Bones receives some cat-calls at first, then, flamboyant invitations. She’s a good sport until ignored “invitations” grow to invasion of her space, then aggression. We get circled by a couple of locals on a beat up motorcycle walking back alone from dinner the first night. After a few smiling ‘no thanks’ to buying weed, we’ve, according to the passenger, “disrespected the Jamaican nation”.
I’m offered a joint again, and give a more terse ‘No. I don’t smoke’, which causes a dramatic and angry exchange of Patois between driver and passenger and hostile finger-pointing towards Bones. They peel-off down the street a bit, still yelling, then circle back towards us. Whether or not it’s for show, I’m not about to fuck around with spidey-senses going off. I calmly walk us into a run down but very conveniently open general store, and we buy a grocery bag full of Red Stripe waiting for the motorbike to leave.
Giving it another go outside the resort, vibes are weird again the next day walking to Negril to get cash out of the ATM. The attempted weed sales are non-stop the entire 10 minute walk downtown, which, isn’t any different from aggressive hagglers anywhere in the world and let’s be honest, weed IS legal here in the states (CO & WA), but I don’t want to spend three days in the Jamaican slammer buying off an undercover.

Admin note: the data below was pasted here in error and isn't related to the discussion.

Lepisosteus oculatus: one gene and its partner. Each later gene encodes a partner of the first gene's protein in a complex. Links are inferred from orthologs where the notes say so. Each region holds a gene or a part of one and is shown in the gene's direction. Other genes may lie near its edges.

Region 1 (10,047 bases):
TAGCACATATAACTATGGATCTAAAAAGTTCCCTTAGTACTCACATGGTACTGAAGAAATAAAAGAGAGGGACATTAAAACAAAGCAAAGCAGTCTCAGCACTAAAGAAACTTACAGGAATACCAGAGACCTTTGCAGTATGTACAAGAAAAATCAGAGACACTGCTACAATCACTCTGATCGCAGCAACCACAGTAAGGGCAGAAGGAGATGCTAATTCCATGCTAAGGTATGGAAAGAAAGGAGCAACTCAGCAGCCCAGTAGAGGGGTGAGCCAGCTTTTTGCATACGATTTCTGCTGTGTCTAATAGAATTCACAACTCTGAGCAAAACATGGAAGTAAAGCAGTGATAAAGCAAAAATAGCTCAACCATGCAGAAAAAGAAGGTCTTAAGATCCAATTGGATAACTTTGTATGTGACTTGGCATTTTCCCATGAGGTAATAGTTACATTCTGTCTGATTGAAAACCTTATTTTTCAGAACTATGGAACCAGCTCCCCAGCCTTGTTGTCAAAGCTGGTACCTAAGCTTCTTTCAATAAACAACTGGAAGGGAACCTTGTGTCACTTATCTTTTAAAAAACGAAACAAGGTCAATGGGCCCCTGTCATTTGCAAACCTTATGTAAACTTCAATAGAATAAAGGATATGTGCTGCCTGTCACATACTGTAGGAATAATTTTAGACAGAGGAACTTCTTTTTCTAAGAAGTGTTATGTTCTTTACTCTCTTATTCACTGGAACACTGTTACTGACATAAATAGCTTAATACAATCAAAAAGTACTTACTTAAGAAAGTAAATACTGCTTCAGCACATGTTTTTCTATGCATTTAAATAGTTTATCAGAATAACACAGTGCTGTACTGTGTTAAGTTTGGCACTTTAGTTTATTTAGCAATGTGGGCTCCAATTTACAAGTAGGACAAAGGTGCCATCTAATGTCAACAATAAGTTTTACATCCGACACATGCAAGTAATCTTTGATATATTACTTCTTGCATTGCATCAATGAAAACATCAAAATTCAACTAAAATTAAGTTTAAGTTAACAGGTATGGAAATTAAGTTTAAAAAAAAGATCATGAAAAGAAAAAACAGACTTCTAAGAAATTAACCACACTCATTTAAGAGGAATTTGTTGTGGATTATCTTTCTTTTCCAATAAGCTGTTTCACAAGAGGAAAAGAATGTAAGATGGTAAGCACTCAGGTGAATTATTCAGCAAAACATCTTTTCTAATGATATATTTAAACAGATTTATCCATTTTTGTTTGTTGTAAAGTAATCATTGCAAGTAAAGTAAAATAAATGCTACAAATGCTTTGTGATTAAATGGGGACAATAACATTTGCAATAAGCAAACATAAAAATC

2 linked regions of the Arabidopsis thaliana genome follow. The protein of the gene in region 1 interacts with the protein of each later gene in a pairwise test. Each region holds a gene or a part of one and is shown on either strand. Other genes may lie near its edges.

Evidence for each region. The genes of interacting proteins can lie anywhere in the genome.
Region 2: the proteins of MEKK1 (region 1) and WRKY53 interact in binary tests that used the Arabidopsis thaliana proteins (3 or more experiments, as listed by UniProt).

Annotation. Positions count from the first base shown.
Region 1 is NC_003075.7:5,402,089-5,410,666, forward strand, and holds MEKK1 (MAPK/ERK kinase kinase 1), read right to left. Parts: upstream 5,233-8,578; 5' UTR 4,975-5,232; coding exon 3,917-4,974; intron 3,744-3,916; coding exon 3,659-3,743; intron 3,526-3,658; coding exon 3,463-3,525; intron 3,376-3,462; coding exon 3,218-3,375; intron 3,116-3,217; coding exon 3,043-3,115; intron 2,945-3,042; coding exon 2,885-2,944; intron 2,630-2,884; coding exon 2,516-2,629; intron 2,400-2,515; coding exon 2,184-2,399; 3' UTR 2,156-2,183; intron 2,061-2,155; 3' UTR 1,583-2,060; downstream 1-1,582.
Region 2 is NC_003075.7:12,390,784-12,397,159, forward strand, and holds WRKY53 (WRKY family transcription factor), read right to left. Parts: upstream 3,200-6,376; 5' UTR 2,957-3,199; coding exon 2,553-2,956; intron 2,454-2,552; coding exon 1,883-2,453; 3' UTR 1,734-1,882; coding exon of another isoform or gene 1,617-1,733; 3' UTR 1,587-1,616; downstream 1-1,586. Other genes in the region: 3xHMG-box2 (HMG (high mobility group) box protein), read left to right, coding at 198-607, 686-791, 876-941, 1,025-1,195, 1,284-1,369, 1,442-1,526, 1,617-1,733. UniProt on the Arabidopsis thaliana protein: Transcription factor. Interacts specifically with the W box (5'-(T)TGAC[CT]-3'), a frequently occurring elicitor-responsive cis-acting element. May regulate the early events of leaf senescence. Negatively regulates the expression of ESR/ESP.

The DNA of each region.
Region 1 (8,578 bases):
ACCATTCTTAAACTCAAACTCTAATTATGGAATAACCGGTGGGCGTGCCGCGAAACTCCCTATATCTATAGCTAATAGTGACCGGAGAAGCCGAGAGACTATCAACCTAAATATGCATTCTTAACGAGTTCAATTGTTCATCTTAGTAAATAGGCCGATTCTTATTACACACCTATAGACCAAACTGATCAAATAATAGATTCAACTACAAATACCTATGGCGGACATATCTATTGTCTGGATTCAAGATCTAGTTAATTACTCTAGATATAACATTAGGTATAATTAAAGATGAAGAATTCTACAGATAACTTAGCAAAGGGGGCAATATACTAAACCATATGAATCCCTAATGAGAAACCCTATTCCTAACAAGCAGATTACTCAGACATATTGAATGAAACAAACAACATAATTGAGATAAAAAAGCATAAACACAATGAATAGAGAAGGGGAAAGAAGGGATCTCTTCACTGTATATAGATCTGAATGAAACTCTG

The misogynistic machismo is certainly an eye-opening experience, and the two females in the group ignore the comments, but I can tell they’re on edge. Just before town, a smiling dread-locked dude cooking salt fish on a makeshift cart goes deadpan, and very seriously says, “Don’t stay in one place for too long, mon.” I think he’s looking out for my pasty-eastern european skin being so close to the equatorial sun, but quickly realize he means ‘keep moving’.